Increased Eye Contact during Conversation Versus Play in Children and Adolescents with ASD
Objectives: To determine if the amount of eye contact differs during distinct aspects of social interactions, specifically interactive play compared to conversations. We hypothesized that the amount of eye contact with an examiner would be less during play than during conversation segments in ASD.
Methods: 26 children and adolescents with ASD (M = 8.5 years, 5-17 years) completed the Brief Observation of Social Communication Change (BOSCC) assessment. The BOSCC is a 12-minute clinician-subject interaction that consists of two 5-minute play segments with a standardized set of toys, separated by a 2-minute conversation segment. The BOSCC was recorded via Pivothead Kudo glasses that are worn by an examiner. They contain an outward facing camera and readily capture the child’s face and shifts in eye gaze to the examiner. The duration of eye contact was manually coded using ELAN, a video annotation software, to capture eye contact duration by the millisecond in both play and conversation. Proportions of eye contact with the examiner were calculated by dividing the duration of eye contact with the examiner by the total time for the play segment versus the conversation. A subset of 8 individuals had a second BOSCC session four weeks after the first session. Repeated Measures ANOVAs determined 1) differences in the duration of eye contact during play versus conversation; 2) stability across time in the duration of eye contact in participants who had two time points and 3) the impact of age, cognitive abilities (VIQ, NVIQ) and autism symptom severity (ADOS CSS) on eye contact duration in the two segments.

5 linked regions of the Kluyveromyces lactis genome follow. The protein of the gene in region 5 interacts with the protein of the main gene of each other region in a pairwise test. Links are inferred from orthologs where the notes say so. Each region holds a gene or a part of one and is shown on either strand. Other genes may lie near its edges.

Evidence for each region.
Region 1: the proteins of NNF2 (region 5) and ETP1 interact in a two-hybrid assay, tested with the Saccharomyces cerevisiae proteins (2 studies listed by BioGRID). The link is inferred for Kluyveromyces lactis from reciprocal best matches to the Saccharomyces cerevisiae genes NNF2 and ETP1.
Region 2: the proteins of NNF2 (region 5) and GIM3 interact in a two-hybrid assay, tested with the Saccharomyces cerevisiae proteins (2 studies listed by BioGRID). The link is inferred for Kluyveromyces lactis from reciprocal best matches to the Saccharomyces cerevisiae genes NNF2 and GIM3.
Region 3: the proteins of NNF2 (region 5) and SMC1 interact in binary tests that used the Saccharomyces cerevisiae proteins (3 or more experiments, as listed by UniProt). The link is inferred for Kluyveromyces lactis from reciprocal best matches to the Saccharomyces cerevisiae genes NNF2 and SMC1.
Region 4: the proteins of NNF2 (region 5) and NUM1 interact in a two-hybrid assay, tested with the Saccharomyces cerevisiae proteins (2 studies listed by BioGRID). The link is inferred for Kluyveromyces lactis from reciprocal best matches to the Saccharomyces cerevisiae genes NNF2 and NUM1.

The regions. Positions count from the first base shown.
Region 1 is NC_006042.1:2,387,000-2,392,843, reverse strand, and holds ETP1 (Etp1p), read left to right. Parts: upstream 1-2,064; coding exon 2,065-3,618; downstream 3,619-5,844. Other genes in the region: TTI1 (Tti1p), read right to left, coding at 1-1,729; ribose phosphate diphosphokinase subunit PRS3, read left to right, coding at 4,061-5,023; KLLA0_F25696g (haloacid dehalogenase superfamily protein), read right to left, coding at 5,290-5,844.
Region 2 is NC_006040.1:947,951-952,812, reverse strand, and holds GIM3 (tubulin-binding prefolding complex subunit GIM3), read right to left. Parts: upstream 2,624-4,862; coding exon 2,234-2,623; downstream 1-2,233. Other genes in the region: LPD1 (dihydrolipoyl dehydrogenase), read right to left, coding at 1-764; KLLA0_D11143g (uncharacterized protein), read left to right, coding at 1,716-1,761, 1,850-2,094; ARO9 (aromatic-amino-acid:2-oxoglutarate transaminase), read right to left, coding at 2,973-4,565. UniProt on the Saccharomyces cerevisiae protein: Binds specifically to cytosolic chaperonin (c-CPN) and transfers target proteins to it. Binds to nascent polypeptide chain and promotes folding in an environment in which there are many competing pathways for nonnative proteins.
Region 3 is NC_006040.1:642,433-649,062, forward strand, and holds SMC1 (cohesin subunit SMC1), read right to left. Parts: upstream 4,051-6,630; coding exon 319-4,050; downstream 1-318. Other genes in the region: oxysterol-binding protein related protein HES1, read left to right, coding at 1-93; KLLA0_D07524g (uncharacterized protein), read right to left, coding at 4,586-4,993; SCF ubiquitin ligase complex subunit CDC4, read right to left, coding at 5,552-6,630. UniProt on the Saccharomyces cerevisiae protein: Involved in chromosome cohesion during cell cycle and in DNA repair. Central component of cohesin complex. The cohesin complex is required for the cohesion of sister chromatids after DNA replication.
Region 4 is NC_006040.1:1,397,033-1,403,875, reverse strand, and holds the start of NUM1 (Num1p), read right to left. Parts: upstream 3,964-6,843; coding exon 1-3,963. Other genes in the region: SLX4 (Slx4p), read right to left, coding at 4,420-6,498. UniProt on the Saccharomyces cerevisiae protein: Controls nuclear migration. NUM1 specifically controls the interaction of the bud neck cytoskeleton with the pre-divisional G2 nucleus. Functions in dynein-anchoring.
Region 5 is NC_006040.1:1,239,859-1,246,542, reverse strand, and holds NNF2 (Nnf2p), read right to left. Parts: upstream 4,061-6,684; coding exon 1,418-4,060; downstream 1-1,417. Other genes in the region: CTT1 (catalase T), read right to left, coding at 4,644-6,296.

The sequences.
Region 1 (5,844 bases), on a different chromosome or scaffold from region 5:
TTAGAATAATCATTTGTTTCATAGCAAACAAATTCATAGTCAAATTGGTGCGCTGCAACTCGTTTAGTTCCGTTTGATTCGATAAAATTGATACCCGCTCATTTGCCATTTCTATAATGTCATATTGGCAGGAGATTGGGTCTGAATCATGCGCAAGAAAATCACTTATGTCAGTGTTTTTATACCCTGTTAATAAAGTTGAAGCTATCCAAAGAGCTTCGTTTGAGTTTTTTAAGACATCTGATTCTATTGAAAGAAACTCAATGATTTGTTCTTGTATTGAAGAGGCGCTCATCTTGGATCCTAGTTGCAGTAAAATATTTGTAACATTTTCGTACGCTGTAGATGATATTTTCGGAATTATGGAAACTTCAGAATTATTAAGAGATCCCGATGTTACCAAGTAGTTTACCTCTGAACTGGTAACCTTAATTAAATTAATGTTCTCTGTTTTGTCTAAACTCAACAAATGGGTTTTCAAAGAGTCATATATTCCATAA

Results: The duration of eye contact was significantly greater during conversation as compared to play (p < 0.001, Mean Play = .05, Mean Conversation = .28). There was no significant interaction with age, severity of autism symptoms, NVIQ, or VIQ. Similarly, children made more eye contact during conversation versus play across two time points (p < 0.001) with no significant difference between the two time points, highlighting the stability of the findings.
Conclusions: School-aged children with ASD make less eye contact during play with an examiner than during conversation, independent of age, autism symptom severity, or cognitive abilities. In the absence of any distracting toys or materials, children made more eye contact, highlighting the importance of considering context and the environment when measuring different forms of social communication. The finding that the amount of eye contact was contingent upon environmental demands that are commonly used in clinical settings has important implications for studies that examine behavior changes during intervention.